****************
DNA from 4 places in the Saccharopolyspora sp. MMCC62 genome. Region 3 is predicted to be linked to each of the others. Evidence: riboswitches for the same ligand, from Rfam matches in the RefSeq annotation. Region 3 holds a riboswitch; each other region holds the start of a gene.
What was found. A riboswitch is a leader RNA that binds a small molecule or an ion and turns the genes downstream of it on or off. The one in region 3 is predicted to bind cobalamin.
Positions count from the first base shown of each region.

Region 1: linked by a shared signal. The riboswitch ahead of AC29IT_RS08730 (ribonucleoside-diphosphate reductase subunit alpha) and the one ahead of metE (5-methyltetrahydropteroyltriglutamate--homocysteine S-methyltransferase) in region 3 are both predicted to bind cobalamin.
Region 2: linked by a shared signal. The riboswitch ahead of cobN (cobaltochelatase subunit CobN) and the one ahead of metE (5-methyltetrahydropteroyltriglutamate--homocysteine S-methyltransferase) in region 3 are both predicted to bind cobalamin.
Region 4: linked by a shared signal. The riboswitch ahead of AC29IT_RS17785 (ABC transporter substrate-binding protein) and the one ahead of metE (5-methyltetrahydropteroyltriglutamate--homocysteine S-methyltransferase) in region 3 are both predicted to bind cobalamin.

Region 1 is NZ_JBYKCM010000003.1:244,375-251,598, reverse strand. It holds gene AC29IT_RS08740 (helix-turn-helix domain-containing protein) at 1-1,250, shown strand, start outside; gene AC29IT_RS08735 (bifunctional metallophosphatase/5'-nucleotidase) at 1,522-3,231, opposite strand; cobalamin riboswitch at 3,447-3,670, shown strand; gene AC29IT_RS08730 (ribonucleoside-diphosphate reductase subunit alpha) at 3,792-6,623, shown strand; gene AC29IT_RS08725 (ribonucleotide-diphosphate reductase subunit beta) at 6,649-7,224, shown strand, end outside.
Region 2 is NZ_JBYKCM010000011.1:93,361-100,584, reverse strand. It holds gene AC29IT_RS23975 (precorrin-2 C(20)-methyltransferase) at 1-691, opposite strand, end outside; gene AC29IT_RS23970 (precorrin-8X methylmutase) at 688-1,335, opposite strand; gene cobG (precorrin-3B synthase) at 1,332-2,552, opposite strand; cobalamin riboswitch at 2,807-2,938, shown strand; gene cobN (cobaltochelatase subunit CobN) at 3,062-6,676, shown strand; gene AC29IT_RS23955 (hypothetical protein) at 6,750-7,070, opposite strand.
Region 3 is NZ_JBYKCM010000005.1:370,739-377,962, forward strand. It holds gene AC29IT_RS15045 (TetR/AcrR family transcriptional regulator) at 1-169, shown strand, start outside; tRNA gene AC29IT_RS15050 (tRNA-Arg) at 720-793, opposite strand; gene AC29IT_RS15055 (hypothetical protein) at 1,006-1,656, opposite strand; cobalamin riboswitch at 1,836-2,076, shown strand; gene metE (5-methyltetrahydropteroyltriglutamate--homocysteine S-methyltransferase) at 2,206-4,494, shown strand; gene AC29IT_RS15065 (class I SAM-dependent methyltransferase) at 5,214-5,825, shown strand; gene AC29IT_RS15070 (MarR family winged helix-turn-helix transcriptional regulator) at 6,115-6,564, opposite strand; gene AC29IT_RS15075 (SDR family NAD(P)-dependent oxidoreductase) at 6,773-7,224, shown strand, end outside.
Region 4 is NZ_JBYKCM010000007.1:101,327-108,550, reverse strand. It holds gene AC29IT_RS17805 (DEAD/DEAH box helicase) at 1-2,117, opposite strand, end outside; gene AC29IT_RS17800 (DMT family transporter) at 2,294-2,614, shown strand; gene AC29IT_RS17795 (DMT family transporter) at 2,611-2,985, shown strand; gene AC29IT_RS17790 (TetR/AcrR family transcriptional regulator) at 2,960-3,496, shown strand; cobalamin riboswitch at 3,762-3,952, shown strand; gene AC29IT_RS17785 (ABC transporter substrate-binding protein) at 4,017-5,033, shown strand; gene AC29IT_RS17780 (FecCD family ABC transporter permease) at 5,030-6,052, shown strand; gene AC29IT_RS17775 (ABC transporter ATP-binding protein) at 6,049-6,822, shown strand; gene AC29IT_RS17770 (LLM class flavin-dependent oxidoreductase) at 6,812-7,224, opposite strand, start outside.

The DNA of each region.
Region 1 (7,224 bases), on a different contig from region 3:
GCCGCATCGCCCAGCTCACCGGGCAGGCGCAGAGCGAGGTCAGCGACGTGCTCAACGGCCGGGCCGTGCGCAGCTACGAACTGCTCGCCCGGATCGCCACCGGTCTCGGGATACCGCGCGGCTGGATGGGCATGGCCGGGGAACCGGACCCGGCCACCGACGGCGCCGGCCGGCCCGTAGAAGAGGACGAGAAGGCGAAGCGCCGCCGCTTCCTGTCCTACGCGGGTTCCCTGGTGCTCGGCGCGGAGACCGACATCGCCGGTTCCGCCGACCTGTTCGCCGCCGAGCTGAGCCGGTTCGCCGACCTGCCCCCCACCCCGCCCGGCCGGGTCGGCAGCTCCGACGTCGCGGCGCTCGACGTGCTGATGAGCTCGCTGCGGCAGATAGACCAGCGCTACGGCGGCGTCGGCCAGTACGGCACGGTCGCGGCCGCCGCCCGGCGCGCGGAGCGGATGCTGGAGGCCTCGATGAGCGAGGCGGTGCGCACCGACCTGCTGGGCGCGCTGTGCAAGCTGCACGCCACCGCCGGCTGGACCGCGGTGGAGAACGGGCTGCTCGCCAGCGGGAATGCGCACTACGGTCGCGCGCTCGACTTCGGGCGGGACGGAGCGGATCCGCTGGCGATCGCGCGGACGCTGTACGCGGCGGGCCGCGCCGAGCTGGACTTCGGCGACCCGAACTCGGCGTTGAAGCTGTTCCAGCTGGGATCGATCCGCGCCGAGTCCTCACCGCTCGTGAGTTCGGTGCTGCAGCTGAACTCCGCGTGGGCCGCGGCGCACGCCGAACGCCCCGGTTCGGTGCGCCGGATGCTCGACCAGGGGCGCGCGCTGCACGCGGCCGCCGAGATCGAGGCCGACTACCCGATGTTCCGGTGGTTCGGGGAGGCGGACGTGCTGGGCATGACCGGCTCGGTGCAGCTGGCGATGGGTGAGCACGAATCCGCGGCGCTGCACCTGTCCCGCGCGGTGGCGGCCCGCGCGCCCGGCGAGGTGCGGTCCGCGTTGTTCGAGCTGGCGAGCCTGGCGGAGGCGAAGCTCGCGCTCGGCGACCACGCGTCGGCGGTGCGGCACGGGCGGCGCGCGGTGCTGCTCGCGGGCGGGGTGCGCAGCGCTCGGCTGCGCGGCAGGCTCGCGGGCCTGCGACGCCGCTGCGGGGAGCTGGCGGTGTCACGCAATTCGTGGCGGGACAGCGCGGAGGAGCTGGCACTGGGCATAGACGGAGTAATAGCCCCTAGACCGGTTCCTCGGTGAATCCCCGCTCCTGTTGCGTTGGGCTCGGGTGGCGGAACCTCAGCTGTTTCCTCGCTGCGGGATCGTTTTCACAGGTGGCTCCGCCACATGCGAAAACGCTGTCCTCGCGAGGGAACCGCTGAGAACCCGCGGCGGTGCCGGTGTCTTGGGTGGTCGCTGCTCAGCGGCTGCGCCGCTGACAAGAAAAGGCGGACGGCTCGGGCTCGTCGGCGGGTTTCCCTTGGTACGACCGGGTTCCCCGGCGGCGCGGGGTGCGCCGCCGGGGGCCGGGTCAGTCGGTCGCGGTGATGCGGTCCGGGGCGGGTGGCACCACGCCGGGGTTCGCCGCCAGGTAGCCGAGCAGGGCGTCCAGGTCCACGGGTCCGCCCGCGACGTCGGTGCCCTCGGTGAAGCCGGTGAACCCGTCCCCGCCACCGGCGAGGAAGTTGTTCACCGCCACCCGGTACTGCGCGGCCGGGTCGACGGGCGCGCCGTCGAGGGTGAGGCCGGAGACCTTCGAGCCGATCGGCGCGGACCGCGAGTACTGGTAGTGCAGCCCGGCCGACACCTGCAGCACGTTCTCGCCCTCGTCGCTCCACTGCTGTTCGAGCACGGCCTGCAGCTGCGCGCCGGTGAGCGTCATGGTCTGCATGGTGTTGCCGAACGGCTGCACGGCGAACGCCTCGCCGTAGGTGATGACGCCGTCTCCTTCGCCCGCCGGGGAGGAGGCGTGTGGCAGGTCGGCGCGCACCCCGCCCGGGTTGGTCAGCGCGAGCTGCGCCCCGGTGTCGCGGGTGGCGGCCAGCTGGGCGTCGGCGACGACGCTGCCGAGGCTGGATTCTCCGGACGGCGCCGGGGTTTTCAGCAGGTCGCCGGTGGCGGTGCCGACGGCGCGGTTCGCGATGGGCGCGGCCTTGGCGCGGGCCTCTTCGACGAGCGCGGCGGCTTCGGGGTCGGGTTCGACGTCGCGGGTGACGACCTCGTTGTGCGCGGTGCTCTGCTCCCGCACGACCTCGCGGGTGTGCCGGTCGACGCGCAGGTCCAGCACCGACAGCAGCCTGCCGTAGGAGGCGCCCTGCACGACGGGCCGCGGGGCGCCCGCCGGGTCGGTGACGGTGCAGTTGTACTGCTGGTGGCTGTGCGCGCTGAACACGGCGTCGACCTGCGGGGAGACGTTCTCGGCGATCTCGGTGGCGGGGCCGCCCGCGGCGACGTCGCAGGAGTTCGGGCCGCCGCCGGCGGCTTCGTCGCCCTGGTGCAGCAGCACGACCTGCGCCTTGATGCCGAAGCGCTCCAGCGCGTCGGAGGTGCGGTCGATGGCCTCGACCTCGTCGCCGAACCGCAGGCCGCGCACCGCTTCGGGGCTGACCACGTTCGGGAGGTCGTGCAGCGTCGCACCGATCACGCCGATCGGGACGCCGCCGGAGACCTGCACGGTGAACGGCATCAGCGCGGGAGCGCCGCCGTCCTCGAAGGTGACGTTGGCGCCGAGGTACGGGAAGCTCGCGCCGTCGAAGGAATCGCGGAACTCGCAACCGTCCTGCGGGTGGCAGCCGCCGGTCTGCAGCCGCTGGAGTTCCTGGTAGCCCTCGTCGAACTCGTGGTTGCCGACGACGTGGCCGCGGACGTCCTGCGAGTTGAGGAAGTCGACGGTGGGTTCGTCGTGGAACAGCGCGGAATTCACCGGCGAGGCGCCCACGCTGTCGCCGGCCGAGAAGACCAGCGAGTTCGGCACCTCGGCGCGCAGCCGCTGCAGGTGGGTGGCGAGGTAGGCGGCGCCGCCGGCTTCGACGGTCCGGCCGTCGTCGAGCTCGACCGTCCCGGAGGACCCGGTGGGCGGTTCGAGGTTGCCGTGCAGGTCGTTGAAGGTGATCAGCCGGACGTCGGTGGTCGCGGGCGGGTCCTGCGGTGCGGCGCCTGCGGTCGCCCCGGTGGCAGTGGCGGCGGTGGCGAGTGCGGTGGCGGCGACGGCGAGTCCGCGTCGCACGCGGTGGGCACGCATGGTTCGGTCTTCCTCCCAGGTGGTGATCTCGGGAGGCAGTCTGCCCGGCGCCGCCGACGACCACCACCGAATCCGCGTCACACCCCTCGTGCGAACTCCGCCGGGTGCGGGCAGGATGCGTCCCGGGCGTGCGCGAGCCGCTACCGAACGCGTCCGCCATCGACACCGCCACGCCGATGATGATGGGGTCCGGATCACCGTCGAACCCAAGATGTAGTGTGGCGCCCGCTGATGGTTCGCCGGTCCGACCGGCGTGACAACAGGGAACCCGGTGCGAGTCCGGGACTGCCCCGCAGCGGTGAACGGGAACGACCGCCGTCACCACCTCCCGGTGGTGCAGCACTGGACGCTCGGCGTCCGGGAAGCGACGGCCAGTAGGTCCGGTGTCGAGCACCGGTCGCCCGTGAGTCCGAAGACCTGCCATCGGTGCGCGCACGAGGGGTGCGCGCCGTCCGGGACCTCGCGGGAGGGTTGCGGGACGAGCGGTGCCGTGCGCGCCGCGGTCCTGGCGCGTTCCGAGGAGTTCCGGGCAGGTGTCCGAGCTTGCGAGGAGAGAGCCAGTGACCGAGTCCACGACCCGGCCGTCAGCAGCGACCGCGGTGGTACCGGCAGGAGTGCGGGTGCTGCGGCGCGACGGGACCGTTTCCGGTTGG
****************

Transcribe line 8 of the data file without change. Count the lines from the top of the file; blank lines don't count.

Region 2 is NZ_JBYKCM010000011.1:93,361-100,584, reverse strand. It holds gene AC29IT_RS23975 (precorrin-2 C(20)-methyltransferase) at 1-691, opposite strand, end outside; gene AC29IT_RS23970 (precorrin-8X methylmutase) at 688-1,335, opposite strand; gene cobG (precorrin-3B synthase) at 1,332-2,552, opposite strand; cobalamin riboswitch at 2,807-2,938, shown strand; gene cobN (cobaltochelatase subunit CobN) at 3,062-6,676, shown strand; gene AC29IT_RS23955 (hypothetical protein) at 6,750-7,070, opposite strand.